There were a few little crude parts in the film (to be expected, if you’re familiar with the script). I wasn’t about to let my kids see this without me seeing it first, as I didn’t trust the film-making industry to leave the questionable content as “tame” as it is in the stage productions. I am happy to report that they didn’t “Hollywoodize” said content, but you do still need to expect some language and innuendo surrounding the “Lovely Ladies”. I am usually wary of sexual content in movies, as they tend to glamorize and glorify promiscuity, immodesty, pornography, slavery, and prostitution. This production, however, gives us a realistic picture of the desperation and devastation surrounding the issue of prostitution. Anne Hathaway demonstrates what an extreme last resort it is, and the whole scene serves to show the moral depravity of a social climate that accepts prostitution as just a normal part of any functioning culture.

One more thing you have to know before you go: it is a traditional musical. Meaning the whole thing is sung. I am okay with that. Okay, I actually love that! I loved the whole film. I heartily (heartily as in strongly AND heartily as in little hearts added as mental decoration) endorse this movie!

So there you go. Those are the thoughts that have been tumbling around in my overtaxed brain this week. I’m eager to watch the movie again and see what I missed the first time. Don’t worry – I’ll refrain from writing another whole review.

Have you heard the people sing? Have you dreamed a dream? Is your heart full of love? I’d like to talk in person, but it’s all empty chairs at empty tables here in the world of virtual conversations. It’s like a castle on a cloud. So instead of sharing a drink with me, look down to the comments section and add your thoughts to those that I’ve written on my own.

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9 Comments

Posted by on January 7, 2013 in movie reviews

 

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9 responses to “Les Misérables Magnifiques!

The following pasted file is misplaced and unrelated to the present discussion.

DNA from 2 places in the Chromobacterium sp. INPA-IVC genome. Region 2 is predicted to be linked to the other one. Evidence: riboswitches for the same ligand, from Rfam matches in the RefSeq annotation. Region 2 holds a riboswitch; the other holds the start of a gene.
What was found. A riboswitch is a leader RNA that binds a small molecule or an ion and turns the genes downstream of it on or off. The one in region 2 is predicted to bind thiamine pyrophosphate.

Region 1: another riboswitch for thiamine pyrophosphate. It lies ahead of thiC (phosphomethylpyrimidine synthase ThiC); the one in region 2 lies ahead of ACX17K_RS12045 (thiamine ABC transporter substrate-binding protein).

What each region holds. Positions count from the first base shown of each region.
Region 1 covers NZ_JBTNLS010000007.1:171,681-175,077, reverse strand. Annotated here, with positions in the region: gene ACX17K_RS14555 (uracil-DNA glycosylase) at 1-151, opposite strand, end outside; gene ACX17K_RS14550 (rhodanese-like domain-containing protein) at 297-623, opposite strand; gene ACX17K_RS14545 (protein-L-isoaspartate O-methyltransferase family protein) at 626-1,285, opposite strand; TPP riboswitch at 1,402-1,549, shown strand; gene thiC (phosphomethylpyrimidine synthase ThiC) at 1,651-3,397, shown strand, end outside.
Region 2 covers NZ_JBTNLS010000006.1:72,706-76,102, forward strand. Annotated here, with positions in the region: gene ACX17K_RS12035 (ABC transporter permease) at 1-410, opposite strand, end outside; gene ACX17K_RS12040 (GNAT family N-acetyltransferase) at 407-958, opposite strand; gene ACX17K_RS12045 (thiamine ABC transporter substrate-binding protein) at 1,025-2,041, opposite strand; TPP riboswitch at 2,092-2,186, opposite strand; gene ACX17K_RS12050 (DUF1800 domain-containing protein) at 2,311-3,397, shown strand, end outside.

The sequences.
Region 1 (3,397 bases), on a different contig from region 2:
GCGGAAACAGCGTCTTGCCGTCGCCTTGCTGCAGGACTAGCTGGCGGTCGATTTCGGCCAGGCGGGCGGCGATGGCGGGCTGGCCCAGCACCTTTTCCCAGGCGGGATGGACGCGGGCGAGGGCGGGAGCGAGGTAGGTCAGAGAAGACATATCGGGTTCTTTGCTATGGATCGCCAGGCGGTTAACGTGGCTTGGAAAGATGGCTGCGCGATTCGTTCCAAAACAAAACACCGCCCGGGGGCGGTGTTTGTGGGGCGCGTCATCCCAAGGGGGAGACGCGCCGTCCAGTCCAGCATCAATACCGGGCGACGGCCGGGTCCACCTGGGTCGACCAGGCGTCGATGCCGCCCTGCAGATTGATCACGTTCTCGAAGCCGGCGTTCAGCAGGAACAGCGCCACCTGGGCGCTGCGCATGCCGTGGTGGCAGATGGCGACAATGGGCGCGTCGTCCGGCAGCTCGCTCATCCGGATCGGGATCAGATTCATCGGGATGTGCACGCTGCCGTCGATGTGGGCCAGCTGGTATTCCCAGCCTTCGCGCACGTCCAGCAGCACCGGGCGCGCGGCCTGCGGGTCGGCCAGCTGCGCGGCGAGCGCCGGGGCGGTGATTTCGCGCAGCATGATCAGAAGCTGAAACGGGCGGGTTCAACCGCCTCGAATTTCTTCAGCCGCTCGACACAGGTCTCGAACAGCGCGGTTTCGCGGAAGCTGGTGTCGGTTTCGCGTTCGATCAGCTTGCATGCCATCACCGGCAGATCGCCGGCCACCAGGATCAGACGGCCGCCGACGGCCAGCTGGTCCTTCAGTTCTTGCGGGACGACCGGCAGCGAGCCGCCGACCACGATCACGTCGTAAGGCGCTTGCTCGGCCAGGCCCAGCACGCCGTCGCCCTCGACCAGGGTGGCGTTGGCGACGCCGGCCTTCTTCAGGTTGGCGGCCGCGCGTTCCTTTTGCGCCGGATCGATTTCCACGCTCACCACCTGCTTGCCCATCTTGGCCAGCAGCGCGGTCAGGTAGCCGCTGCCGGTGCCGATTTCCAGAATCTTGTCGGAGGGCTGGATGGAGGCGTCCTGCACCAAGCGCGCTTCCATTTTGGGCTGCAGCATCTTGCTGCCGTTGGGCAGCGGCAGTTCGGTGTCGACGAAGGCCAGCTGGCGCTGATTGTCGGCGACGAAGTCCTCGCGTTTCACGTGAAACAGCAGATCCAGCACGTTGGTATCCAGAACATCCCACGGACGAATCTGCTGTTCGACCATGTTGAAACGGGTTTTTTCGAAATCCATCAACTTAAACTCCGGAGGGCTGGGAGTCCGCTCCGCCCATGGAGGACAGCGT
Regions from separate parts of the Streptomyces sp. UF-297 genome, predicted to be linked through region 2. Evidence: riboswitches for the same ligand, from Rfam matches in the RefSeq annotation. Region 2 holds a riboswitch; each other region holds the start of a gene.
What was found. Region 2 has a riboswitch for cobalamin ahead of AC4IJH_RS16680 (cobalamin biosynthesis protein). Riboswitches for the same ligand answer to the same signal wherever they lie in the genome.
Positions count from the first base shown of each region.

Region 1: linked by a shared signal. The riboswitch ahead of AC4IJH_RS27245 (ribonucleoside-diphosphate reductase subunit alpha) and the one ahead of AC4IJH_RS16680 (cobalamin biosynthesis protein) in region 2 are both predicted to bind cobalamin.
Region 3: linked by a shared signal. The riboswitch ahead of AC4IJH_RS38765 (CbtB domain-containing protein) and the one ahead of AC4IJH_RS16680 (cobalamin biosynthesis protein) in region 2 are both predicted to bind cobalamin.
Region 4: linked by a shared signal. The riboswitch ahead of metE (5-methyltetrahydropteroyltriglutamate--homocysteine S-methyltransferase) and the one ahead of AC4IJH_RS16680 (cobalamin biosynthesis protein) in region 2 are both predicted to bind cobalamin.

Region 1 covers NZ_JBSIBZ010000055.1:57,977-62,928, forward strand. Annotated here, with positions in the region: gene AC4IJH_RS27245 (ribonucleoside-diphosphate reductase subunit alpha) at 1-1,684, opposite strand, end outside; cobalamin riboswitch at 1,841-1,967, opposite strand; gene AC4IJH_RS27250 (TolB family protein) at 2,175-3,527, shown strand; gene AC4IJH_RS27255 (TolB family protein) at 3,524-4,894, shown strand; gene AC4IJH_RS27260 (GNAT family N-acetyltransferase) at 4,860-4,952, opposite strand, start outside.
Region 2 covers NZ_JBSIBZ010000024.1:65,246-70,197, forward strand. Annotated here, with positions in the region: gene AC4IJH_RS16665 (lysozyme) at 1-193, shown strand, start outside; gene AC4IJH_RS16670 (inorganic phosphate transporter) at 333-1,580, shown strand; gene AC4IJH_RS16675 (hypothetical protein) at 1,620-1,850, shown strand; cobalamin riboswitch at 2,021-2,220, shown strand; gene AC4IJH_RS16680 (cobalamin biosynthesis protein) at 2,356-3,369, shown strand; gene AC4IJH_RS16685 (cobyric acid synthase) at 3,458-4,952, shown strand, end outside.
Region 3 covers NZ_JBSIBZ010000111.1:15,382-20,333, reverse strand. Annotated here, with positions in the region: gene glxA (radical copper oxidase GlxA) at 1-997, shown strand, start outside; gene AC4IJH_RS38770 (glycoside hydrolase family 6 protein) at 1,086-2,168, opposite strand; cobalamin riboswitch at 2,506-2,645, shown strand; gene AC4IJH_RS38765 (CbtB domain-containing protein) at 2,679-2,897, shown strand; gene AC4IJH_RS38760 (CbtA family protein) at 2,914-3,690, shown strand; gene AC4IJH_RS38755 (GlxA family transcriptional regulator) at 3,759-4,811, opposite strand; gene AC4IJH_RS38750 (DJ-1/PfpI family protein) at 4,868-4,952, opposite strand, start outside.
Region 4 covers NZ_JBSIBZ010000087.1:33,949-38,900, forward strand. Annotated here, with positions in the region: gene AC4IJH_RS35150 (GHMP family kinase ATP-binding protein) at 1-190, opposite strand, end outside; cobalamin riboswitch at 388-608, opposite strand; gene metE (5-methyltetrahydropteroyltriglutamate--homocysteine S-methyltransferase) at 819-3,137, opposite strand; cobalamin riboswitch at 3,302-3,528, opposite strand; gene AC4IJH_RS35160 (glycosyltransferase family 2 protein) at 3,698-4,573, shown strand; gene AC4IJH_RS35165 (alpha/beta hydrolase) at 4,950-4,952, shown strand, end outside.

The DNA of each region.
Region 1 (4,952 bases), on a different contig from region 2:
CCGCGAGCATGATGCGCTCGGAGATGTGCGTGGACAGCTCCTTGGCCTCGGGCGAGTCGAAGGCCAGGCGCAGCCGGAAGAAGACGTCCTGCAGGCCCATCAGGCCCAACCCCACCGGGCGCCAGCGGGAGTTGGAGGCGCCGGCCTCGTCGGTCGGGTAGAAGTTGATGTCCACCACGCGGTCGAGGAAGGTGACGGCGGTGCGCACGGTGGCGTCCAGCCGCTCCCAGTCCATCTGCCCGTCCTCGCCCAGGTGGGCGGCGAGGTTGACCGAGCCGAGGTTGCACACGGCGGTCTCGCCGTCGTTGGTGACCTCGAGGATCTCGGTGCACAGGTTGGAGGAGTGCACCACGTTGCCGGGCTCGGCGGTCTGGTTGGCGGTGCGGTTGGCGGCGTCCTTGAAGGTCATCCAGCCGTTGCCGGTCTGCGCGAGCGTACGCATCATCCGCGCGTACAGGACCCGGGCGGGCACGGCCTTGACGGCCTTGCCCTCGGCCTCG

1. Sandy

    January 7, 2013 at 1:05 PM

    I don’t go to movies, mostly because I don’t enjoy them nearly as much as I enjoy books. That being said, I went to this one. I wish there had been more Anne Hathaway – she was excellent, but gone from the movie like a breath. Although I knew it was coming, and would be there for the context of some scenes, there were a couple of times I felt it was lewd (I know, I’m old and persnickety). Cosette was annoying and white washed – Eponine was colourful and real. Seeing her again in the final scene was great! (P.S. I can’t get that final number out of my head.) Eddie Redmayne and Aaron Tveit, um, yeah. 🙂
    I did not cry, although there was audible weeping around me (not from John, don’t worry. 🙂 ).

     
    • Anita Neuman

      January 7, 2013 at 2:45 PM

      Oh yes, the lewd bits. That reminds me – I meant to add in a little summary paragraph near the end there. Edited. 🙂

       
      • Sandy

        January 7, 2013 at 2:48 PM

        Yeah – I knew they were coming, given the subject matter of the material. Mostly I didn’t like the words of the sailors’ song, and the inn keeper’s wife’s dress, which didn’t leave too much to the imagination. Everything was basically necessary to the plot line.

         
  2. suburbanprincessteacher

    January 7, 2013 at 1:46 PM

    Wonderful review!!! I wasn’t sure if I would go but now I think I will. Thanks!

     
    • Anita Neuman

      January 7, 2013 at 2:47 PM

      Welcome, Suburbanprincessteacher! As Sandy mentioned in her comment, there are a few “questionable” moments (which I’ve now included in my edited review), so take that into consideration as well. Regardless, I still recommend it. 🙂

       
  3. singular-redhead

    January 7, 2013 at 10:01 PM

    I wanted to stand up and sing with them at the end! I wanted to stand up and clap and cheer! I wept through about half of the movie. Anne Hathaway communicated the depths of despair in a way that it wasn’t communicated in the stage play. Russell Crowe, although not the strongest vocalist, was perfect for the part. Two thumbs up!

     
    • Anita Neuman

      January 8, 2013 at 7:23 AM

      I wanted to be singing along the whole time! And yes, I agree that Crowe wasn’t the strongest, but I also agree that he was perfect to play Javert – he needed to have a degree of weakness/vulnerability to show his internal conflict.

       
  4. Tammy Bull

    January 7, 2013 at 11:44 PM

    I have to say I agree with every point made by you except one…Russell was such a disappointment to me. Sorry to have to say that, but it is true. However, I heard so much hype regarding Anne and Hugh that I didn’t think they could really measure up, but they surpassed my hopes in their roles! Oh, and I side note esp. for Anita ~ my daughter saw Samantha play Eponine on the London Stage in 2011, so she was very pleased with her in the film!

     
    • Anita Neuman

      January 8, 2013 at 7:24 AM

      Hey, you’ve been itching to disagree with me about something, so don’t apologize for it now! 🙂